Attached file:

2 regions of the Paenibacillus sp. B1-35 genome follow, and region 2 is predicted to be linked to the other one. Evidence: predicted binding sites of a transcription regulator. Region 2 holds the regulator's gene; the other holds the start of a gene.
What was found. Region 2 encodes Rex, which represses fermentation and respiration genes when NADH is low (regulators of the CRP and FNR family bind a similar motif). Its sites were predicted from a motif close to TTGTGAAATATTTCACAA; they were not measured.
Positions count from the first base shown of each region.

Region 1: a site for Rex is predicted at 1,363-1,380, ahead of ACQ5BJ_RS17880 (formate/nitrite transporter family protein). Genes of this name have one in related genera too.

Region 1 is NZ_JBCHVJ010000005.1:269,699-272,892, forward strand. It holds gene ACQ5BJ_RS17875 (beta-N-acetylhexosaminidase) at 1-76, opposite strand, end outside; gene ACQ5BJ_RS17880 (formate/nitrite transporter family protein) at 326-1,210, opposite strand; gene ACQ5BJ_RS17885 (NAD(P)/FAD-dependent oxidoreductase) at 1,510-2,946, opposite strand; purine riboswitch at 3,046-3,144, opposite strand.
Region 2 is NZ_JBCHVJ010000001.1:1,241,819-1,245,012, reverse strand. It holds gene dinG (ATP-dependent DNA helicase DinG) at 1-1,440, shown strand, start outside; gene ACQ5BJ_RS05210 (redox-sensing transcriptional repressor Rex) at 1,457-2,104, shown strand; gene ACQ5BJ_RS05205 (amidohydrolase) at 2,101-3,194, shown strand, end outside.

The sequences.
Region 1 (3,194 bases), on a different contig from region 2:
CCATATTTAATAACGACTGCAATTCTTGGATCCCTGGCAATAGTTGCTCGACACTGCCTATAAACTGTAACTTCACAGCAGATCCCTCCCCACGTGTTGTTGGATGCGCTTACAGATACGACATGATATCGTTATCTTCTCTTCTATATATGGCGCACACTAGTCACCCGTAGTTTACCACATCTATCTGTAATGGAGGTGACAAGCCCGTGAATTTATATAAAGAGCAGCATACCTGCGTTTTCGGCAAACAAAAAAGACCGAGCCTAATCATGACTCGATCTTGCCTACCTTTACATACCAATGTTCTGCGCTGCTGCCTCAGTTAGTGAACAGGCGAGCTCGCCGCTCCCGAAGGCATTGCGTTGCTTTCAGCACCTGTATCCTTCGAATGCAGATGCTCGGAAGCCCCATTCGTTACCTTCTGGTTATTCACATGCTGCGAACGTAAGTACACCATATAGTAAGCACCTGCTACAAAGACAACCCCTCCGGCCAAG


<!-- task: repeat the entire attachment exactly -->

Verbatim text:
2 regions of the Paenibacillus sp. B1-35 genome follow, and region 2 is predicted to be linked to the other one. Evidence: predicted binding sites of a transcription regulator. Region 2 holds the regulator's gene; the other holds the start of a gene.
What was found. Region 2 encodes Rex, which represses fermentation and respiration genes when NADH is low (regulators of the CRP and FNR family bind a similar motif). Its sites were predicted from a motif close to TTGTGAAATATTTCACAA; they were not measured.
Positions count from the first base shown of each region.

Region 1: a site for Rex is predicted at 1,363-1,380, ahead of ACQ5BJ_RS17880 (formate/nitrite transporter family protein). Genes of this name have one in related genera too.

Region 1 is NZ_JBCHVJ010000005.1:269,699-272,892, forward strand. It holds gene ACQ5BJ_RS17875 (beta-N-acetylhexosaminidase) at 1-76, opposite strand, end outside; gene ACQ5BJ_RS17880 (formate/nitrite transporter family protein) at 326-1,210, opposite strand; gene ACQ5BJ_RS17885 (NAD(P)/FAD-dependent oxidoreductase) at 1,510-2,946, opposite strand; purine riboswitch at 3,046-3,144, opposite strand.
Region 2 is NZ_JBCHVJ010000001.1:1,241,819-1,245,012, reverse strand. It holds gene dinG (ATP-dependent DNA helicase DinG) at 1-1,440, shown strand, start outside; gene ACQ5BJ_RS05210 (redox-sensing transcriptional repressor Rex) at 1,457-2,104, shown strand; gene ACQ5BJ_RS05205 (amidohydrolase) at 2,101-3,194, shown strand, end outside.

The sequences.
Region 1 (3,194 bases), on a different contig from region 2:
CCATATTTAATAACGACTGCAATTCTTGGATCCCTGGCAATAGTTGCTCGACACTGCCTATAAACTGTAACTTCACAGCAGATCCCTCCCCACGTGTTGTTGGATGCGCTTACAGATACGACATGATATCGTTATCTTCTCTTCTATATATGGCGCACACTAGTCACCCGTAGTTTACCACATCTATCTGTAATGGAGGTGACAAGCCCGTGAATTTATATAAAGAGCAGCATACCTGCGTTTTCGGCAAACAAAAAAGACCGAGCCTAATCATGACTCGATCTTGCCTACCTTTACATACCAATGTTCTGCGCTGCTGCCTCAGTTAGTGAACAGGCGAGCTCGCCGCTCCCGAAGGCATTGCGTTGCTTTCAGCACCTGTATCCTTCGAATGCAGATGCTCGGAAGCCCCATTCGTTACCTTCTGGTTATTCACATGCTGCGAACGTAAGTACACCATATAGTAAGCACCTGCTACAAAGACAACCCCTCCGGCCAAG